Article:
I saw something on Twitter recently that gave me pause: “The quickest way to ruin the productivity of a small company is to have it adopt the practices of a large company.” As I read down through the comments, I was surprised by the passion supporting the sentiment. Someone even offered that small companies should in fact do the exact opposite. I refrained from posting the questions running through my mind that stem from my dad’s mantra, “Never build your house on sand.” While it’s sage homebuilding advice, he meant that if you lay a solid foundation, you can confidently build on its strength.
I ‘grew up’ in a large company where repeatable and scalable processes were sought and documented at every level; they were critical for everything from efficiency to audit results. As I moved to other companies and into leadership roles, I started to understand the value of repeatability and consistency when applied in the context of a new company and a different situation.
One time, I was hired as a senior project manager (PM) and quickly realized that my actual role was to lead an entire initiative’s project management team. My response was, “Great! Who leads the PMO here?” The question was met with silence. No one had heard of a project management office (PMO) in this company, and I was told to do what I needed to so that my PMs could lead us to success.
As projects kicked off, we worked together to understand the needs across the entire group, which grew to more than 70 PMs. We developed project plan templates that we could tweak and reuse to run any project. We created templates for kickoff decks and other deliverables to ensure consistency and so that PMs could easily shift to any area and be successful.
Months later, during the peak of the effort, someone said to me, “Hey, Joe wants to talk to you.” When I asked who Joe was, he replied, “He’s the PMO director.” Gulp.
I met with Joe and explained what happened. He laughed and said he wasn’t surprised no one in that group knew about the PMO. He had already reviewed what our team accomplished and felt that our governance and templates could be incredibly valuable to the company as a whole. Together, we looked at the entire process set – those already existing in the PMO and the ones my team created – and combined them, leveraging the best of each one.
The Development of Geneia’s PMO
When I started at Geneia, we didn’t have a PMO. We were a young enterprise startup, that is, a startup funded by a parent company. As needs arose, we started putting together templates and processes to support our work, including a strong basis for release and change management. We formalized these things for two critical reasons:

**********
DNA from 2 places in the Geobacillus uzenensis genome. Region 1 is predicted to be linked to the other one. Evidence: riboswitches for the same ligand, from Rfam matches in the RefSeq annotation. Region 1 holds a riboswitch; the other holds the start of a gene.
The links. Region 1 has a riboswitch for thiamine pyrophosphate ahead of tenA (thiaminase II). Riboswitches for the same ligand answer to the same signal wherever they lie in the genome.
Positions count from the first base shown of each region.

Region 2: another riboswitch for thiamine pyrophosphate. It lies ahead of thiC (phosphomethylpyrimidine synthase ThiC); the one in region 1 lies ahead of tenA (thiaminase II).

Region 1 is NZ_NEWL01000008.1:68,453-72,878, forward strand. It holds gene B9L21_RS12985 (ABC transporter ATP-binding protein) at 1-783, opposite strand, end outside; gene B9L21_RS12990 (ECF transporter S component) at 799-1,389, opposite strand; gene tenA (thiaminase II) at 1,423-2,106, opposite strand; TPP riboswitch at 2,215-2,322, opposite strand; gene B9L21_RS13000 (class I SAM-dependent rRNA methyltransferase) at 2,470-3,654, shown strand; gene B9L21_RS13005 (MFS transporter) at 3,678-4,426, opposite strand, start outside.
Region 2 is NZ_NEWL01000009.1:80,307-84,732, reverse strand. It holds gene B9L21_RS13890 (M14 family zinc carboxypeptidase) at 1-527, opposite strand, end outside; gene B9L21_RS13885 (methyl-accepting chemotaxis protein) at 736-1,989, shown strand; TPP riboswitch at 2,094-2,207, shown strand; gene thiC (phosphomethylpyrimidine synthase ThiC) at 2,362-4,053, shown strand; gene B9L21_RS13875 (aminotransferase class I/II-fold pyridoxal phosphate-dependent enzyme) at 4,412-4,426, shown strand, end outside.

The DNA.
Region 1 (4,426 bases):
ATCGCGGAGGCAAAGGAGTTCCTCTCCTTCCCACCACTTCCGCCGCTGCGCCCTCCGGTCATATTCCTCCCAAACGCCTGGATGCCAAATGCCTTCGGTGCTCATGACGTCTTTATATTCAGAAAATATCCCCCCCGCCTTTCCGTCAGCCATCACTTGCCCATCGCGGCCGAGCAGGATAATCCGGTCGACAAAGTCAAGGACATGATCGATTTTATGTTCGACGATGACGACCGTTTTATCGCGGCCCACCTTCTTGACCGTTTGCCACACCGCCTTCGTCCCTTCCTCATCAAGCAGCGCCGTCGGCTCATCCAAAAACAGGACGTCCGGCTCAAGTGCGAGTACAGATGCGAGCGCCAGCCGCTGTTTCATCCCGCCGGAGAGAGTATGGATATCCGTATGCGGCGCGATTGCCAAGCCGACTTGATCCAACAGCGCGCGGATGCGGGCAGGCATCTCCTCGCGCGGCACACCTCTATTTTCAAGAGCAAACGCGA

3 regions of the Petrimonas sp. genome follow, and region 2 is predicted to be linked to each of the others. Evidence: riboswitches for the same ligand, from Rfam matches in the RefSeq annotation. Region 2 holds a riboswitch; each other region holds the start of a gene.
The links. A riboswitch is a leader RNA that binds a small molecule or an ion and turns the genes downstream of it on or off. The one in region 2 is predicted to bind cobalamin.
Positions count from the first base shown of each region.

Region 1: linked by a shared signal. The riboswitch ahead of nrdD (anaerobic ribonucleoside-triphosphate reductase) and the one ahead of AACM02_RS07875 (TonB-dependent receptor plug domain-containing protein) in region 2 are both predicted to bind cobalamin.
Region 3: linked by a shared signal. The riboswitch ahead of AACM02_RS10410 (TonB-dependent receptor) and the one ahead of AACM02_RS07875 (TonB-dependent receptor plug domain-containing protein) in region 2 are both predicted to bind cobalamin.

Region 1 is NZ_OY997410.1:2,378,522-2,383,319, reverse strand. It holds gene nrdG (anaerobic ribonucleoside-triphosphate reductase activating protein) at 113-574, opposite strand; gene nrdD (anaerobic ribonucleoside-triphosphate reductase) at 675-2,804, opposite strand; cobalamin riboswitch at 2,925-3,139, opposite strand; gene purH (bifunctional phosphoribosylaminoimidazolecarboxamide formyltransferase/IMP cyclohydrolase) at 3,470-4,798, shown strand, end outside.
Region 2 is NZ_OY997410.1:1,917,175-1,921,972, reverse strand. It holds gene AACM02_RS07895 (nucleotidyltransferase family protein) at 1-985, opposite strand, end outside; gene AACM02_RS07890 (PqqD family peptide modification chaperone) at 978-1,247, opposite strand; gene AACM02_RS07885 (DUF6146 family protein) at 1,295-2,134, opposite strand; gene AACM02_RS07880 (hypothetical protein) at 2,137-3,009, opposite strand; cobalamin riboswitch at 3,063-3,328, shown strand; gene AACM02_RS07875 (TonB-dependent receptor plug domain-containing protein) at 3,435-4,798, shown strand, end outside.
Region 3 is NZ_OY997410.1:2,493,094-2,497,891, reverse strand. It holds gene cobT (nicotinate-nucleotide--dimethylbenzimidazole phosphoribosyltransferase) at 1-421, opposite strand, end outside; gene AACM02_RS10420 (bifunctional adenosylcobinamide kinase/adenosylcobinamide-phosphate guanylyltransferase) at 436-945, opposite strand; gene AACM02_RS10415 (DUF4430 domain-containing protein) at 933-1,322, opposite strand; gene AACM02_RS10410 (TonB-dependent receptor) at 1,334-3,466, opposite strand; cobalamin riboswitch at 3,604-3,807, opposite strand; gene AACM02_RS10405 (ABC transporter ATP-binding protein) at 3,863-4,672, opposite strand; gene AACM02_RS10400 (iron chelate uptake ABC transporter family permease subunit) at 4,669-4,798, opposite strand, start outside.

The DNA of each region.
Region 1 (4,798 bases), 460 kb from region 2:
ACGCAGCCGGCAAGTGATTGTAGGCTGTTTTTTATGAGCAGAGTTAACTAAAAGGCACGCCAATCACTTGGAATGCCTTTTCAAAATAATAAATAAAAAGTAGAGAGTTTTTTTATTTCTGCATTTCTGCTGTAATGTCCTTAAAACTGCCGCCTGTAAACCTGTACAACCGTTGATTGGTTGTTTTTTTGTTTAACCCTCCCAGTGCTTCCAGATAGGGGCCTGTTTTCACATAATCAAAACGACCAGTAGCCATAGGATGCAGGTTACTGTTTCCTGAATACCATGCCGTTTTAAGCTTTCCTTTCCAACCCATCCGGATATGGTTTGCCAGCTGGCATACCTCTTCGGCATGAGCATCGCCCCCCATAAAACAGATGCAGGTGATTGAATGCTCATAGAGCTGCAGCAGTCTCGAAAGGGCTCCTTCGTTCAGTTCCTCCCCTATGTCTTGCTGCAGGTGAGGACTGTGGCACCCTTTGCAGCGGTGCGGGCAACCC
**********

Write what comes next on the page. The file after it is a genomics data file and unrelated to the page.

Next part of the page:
As Geneia has grown, our PMO has evolved. We started as a waterfall shop, moved into hybrid delivery and now run 95 percent of our projects using an Agile practice. Our governance is lean and flexible. Our tools and the way we use them have adapted as the company has expanded and evolved. We have positioned ourselves to scale in product delivery, operational support and client implementations.
Sharing Geneia’s PMO Experience with Harrisburg University Students
In September, I was privileged to be able to talk to a group of Dr. Ron Johnson’s graduate students at Harrisburg University about how we developed Geneia’s PMO and everything it comprises – from the challenges to the successes. We talked through the critical elements of a PMO, including how Geneia employs the following:
- PMO models and stakeholders
- Metrics/KPIs and proving value
- Delivery frameworks
- Tools and soft skills
- Establishing and evolving governance
- Maturing and sustaining a viable PMO
I had a great time with his class; they came prepared with excellent questions. It was refreshing to see students coming into the field so excited to learn. And it was reassuring that I had so many relevant examples that I could provide from my work at Geneia to answer some of their more challenging questions!
Today, Geneia’s PMO works across our organization to ensure the governance and tools fit all areas of the company, and we constantly evolve them so that they don’t become stale. It’s fulfilling to know our efforts around governance and processes have played a role in the productivity of our product, technology and business services teams. We’ve become efficient with regular sprint and release delivery, and I’m proud of what we’ve built here. It is incredibly rewarding to be able to point to what’s been successful for us as a guidepost to others.
Productivity is not ruined by process when process is done well; it’s enhanced by it. If productivity suffers due to process, then the processes are not aligned to the organization. If you wait until the water starts to rise before you begin building a boat, you wind up trying to swim and build at the same time. If you build a small boat that you can easily expand on the fly, you can scale up quickly while staying afloat. Many thanks to all my colleagues at Geneia for proving this time and time again!